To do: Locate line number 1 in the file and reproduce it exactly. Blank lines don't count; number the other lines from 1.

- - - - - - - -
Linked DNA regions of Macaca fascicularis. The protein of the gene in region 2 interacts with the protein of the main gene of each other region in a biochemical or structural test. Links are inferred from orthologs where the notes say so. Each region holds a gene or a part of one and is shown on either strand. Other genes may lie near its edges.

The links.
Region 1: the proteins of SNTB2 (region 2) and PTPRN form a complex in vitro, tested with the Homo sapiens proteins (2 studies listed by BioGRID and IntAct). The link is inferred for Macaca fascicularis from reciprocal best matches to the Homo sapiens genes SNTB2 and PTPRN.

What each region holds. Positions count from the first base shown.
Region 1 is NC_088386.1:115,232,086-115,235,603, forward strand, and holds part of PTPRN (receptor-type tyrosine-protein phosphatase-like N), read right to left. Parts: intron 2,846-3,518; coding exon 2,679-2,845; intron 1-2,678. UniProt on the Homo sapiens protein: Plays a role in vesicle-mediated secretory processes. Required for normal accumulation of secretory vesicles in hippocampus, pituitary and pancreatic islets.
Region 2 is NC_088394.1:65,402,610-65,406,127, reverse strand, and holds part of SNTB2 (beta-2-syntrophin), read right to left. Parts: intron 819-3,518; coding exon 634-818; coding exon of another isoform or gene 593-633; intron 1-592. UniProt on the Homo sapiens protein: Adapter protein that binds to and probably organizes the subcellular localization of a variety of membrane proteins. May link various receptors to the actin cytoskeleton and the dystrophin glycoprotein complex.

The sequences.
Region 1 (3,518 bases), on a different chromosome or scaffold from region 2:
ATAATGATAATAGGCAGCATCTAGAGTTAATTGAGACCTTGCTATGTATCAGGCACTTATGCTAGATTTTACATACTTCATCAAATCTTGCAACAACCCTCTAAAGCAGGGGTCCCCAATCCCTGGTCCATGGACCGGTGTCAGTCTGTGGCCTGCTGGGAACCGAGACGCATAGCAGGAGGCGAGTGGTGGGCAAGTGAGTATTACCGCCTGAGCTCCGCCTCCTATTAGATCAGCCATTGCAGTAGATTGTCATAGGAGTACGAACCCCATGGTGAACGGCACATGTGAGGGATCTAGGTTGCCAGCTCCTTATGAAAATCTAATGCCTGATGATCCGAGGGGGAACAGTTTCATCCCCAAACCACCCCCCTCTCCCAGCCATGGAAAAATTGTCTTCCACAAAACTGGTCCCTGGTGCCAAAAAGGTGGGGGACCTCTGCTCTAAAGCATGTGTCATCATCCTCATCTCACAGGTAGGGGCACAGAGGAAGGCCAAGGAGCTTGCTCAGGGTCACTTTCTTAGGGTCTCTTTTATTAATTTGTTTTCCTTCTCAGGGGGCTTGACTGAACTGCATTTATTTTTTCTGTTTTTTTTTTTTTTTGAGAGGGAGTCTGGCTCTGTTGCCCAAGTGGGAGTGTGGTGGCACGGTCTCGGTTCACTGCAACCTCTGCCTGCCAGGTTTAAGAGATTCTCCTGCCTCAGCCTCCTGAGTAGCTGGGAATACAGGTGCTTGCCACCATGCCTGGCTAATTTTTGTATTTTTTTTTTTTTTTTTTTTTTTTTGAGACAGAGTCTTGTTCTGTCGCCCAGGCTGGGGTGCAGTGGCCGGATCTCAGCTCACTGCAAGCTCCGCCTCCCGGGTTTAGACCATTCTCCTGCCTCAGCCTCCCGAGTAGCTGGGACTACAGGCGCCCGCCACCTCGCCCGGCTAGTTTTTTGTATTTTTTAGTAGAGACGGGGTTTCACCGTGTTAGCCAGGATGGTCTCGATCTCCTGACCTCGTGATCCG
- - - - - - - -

Linked DNA regions of Macaca fascicularis. The protein of the gene in region 2 interacts with the protein of the main gene of each other region in a biochemical or structural test. Links are inferred from orthologs where the notes say so. Each region holds a gene or a part of one and is shown on either strand. Other genes may lie near its edges.